Middle-class, law-abiding, tax-paying citizens end up bearing an average of $100 billion for every gun purchase under this proposed provision; I agree that something must be done, however, not by means that will financially burden the majority of citizens. That is just not the way to do it![5]

The opinions expressed herein are strictly those of the author and do not necessarily reflect the opinions of the Widener Journal of Law, Economics & Race.

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*Jaclyn Crittenden is a staff member on the Widener Journal of Law, Economics & Race. To learn more about Jaclyn, click here to visit her page.

[1]http://www.washingtonpost.com/blogs/wonkblog/wp/2012/12/28/the-economics-of-gun-control/

[2]http://www.thedailybeast.com/articles/2012/12/28/should-people-be-forced-to-buy-liability-insurance-for-their-guns.html

[3]Shapiro RJ, Hassett KA, The Economic Benefits of Reducing Violent Crime: A case Study of 8 American Cities, Center for American Progress, Washington, DC, June 2012

[4]Supra note 2.

[5]Supra note 3.

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Liability Insurance for gun purchases

May 20th, 2013 No comments

By: Candace Embry

Blog Category: The Economics of Gun Control

Liability Insurance for gun purchases

With the latest gun-related tragedy in Newtown, CT, gun control has resurfaced as a topic of conversation and many Americans are ripe for change. Now that gun violence has affected our budding youth, “there is a moral price to be paid for inaction.”[1]  So, let’s get to work America!

John Wasik of Forbes magazine describes President Obama’s solutions of banning assault weapons, multiple-ammo clips, and gun-show sales as “low-hanging fruit approaches.”[2]  The President also proposed increased funding for law enforcement and providing easier access to mental health care.[3]  Will any of these really work? John Wasick says, “No.”

Instead, Wasik suggests an approach focused on forcing gun owners and sellers to take on the financial burden that gun-ownership poses to all Americans. Wasik argues that gun owners should bear the associated risks and costs through the mandated purchase of liability insurance.[4]  Gun violence is harmful not only to one’s physical well being, but also to our economy. When a household acquires a gun, the imposed costs on society are between $100 and $1,800 per year.[5]  However, the impact in the aggregate is actually much greater. The Johns Hopkins Center for Gun Policy and Research reported that gun violence impacts quality of life, emotional trauma, and even property values.[6]  Considering these broader effects, gun violence resulted in a $100 billion cost to society in 1998.[7]  These are the costs for which gun owners and sellers should be held liable.

Wasik’s plan would work much like car, homeowners, or health insurance plans requiring gun owners to shop for and secure a liability insurance policy prior to even making the purchase. Rates would be determined by actuaries’ calculations of risk based on factors like age, residency, history of mental illness, and the type of gun. Those most at risk to commit a gun crime would be quoted higher rates, and, ideally, this will create an economic disincentive and make gun-ownership too expensive for those who pose the greatest risks to society. This is not the first time the idea has come up. In fact, a similar law was proposed in the Illinois legislature in 2009, but it was quickly defeated.[8]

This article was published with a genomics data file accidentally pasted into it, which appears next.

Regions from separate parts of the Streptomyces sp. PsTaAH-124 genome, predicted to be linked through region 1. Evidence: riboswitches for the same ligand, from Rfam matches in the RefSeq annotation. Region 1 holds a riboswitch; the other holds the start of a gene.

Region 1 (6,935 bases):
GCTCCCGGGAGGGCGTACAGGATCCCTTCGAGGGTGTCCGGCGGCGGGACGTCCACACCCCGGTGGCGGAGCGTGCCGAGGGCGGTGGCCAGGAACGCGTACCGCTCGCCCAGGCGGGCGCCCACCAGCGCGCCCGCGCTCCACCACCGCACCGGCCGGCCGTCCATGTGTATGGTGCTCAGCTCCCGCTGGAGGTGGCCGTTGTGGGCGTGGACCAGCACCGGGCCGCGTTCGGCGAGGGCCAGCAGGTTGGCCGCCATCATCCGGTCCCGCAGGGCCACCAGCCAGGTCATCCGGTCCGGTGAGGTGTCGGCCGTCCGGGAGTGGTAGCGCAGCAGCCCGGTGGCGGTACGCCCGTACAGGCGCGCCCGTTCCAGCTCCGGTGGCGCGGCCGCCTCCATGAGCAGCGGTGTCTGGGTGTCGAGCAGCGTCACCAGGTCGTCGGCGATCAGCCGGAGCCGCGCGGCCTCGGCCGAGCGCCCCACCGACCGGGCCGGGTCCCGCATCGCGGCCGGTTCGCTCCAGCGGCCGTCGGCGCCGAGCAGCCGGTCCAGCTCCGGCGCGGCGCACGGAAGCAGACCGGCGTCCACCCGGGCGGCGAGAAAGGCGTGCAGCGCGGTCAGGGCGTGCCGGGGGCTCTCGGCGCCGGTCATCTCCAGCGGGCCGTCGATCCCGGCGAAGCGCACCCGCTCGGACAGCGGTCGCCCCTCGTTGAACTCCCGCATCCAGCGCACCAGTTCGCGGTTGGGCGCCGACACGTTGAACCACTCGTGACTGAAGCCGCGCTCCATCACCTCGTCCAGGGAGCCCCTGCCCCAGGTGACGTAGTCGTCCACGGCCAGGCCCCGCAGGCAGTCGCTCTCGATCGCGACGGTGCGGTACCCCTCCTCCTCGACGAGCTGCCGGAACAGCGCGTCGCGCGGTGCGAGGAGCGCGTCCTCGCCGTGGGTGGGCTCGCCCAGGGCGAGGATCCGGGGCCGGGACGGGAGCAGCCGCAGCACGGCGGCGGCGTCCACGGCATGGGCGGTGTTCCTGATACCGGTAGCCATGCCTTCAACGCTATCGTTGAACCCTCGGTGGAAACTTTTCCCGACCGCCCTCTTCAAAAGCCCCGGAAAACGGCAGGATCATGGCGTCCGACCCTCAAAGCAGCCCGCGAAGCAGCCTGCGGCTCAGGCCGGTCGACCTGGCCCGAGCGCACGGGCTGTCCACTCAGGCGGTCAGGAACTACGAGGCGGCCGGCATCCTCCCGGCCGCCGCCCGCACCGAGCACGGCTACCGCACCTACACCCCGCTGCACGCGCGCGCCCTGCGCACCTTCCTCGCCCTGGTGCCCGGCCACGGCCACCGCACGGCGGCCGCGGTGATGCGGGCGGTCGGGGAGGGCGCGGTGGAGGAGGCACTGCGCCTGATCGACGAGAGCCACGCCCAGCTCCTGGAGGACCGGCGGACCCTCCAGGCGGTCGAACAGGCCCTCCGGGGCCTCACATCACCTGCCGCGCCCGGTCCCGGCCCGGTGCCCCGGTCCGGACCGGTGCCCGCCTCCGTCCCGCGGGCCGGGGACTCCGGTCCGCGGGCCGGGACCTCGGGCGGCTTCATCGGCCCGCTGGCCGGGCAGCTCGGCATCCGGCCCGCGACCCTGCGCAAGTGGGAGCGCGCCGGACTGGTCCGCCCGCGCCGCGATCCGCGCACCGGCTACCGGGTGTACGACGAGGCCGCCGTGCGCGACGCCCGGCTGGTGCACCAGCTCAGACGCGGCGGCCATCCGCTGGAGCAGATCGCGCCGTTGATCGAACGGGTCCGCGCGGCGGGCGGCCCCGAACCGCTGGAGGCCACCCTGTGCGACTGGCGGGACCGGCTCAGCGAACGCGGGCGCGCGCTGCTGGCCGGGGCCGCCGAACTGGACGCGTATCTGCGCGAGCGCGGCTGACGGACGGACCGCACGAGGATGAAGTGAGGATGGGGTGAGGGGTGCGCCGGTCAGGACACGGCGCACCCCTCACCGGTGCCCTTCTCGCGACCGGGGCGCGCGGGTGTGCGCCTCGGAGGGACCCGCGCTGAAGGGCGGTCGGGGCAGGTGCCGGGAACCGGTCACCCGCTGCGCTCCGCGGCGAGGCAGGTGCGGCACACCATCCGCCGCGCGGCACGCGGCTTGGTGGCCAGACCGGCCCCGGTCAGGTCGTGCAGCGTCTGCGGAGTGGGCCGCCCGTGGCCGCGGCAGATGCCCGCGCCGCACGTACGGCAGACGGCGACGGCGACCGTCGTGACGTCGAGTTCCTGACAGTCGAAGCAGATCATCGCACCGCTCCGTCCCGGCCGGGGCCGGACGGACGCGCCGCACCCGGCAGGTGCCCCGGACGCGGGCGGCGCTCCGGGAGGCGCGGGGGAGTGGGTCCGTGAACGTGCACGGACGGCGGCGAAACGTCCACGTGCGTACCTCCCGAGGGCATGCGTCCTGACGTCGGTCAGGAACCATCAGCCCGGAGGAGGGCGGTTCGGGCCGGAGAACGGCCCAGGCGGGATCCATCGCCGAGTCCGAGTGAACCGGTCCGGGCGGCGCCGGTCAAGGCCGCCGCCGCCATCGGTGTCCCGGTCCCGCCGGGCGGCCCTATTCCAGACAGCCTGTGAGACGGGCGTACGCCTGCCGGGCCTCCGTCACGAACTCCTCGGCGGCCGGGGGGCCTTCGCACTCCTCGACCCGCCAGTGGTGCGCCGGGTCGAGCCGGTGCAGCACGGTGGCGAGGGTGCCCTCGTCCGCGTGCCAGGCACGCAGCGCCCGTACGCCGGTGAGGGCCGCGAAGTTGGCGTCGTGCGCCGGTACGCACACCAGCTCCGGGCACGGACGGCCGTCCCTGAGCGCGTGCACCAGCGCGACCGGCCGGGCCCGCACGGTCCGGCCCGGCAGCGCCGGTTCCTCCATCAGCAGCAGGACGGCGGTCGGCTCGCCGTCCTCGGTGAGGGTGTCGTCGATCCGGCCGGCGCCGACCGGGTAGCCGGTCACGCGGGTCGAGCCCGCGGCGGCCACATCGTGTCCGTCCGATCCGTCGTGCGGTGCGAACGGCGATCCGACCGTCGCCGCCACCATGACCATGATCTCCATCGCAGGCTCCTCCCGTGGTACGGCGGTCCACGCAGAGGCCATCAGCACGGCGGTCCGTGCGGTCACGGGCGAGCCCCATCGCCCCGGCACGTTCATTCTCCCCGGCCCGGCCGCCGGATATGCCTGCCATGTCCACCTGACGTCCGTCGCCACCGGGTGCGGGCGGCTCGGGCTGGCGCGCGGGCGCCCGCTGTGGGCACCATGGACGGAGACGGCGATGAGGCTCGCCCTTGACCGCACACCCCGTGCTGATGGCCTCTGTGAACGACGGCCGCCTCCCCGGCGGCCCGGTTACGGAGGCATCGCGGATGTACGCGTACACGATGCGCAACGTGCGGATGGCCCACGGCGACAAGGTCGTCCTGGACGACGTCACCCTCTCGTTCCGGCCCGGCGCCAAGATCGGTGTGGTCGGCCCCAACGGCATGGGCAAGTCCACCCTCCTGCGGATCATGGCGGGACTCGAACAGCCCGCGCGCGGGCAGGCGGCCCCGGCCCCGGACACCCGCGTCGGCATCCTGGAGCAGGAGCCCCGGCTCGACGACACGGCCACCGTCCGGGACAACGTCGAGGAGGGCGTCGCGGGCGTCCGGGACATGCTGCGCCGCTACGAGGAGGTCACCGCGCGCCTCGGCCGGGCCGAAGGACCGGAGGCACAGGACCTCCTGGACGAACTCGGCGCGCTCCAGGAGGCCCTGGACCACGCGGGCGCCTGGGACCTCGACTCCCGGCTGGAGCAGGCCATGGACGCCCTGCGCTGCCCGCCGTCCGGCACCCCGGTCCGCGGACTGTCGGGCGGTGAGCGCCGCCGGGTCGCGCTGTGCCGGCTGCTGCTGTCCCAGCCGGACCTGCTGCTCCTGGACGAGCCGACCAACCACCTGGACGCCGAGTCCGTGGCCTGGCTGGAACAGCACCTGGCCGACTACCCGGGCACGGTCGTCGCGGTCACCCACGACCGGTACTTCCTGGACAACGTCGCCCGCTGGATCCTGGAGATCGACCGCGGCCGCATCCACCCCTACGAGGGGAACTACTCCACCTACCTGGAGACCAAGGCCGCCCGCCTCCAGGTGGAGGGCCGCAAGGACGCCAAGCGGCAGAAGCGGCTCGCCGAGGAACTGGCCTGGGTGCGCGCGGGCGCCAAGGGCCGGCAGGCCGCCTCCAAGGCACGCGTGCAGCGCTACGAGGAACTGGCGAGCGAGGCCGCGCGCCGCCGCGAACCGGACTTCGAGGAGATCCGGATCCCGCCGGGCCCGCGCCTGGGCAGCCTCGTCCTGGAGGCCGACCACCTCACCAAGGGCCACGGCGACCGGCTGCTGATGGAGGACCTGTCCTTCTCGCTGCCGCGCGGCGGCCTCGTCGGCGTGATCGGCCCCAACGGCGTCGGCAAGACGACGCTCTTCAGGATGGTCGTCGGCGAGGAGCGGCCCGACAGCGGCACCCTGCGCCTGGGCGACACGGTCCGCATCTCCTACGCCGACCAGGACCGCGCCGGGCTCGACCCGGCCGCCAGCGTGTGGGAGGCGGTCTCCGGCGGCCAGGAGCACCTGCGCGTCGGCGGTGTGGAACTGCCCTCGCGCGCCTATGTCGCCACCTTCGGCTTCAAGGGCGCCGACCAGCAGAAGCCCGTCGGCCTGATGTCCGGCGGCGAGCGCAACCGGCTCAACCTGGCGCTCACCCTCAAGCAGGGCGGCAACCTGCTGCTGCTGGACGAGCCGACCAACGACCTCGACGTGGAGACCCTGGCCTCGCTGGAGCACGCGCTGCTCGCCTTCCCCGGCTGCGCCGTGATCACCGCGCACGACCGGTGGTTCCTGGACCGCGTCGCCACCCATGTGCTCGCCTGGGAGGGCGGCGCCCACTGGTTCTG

While insurance is not a solution to all problems presented by gun violence in America, if combined with the President’s suggested changes, mandatory insurance policies could actually fund greater protections to prevent more tragedies like the one in Newtown, CT. Most importantly, Wasik posits this plan would likely survive a second amendment challenge.

So, what’s the verdict? Will we sacrifice morality for another round of inaction? Or will we challenge gun owners to put their money where their guns are?

The opinions expressed herein are strictly those of the author and do not necessarily reflect the opinions of the Widener Journal of Law, Economics & Race.
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*Candace Embry is the 2013-2014 Articles Editor (DE) on the Widener Journal of Law, Economics & Race Journal. To learn more about Candace, click here to visit her page.
[1] John Christoffersen, Joe Biden: Gun Control Views Have Changed Since Newtown, HUFFINGTON POST (Feb. 21, 2013, 6:48 PM), http://www.huffingtonpost.com/2013/02/21/joe-biden-gun-control_n_2735716.html.
[2] John Wasik, Newtown’s New Reality: Using Liability Insurance to Reduce Gun Deaths, FORBES (Dec. 17, 2012, 7:34 PM), http://www.forbes.com/sites/johnwasik/2012/12/17/newtowns-new-reality-using-liability-insurance-to-reduce-gun-deaths.
[3] Now is the Time to do Something about Gun Violence, THE WHITE HOUSE, http://www.whitehouse.gov/issues/preventing-gun-violence#what-we-can-do.
[4] Wasik, supra note 2.
[5] Brad Plumer, The Economics of Gun Control, THE WASHINGTON POST (Dec. 28, 2012), http://www.washingtonpost.com/blogs/wonkblog/wp/2012/12/28/the-economics-of-gun-controlSee generally Philip Cook & Jens Ludwig, The Social Costs of Gun Ownership, 90 JOURNAL OF PUB. ECON. 379-91 (2006) available at http://home.uchicago.edu/~ludwigj/papers/JPubE_guns_2006FINAL.pdf.
[6] The Case for Gun Policy Reforms in America, JOHNS HOPKINS CENTER FOR GUN POLICY AND RESEARCH (Oct. 2012), http://www.jhsph.edu/research/centers-and-institutes/johns-hopkins-center-for-gun-policy-and-research/publications/WhitePaper102512_CGPR.pdf
[7] Id.
[8] Wasik, supra note 2.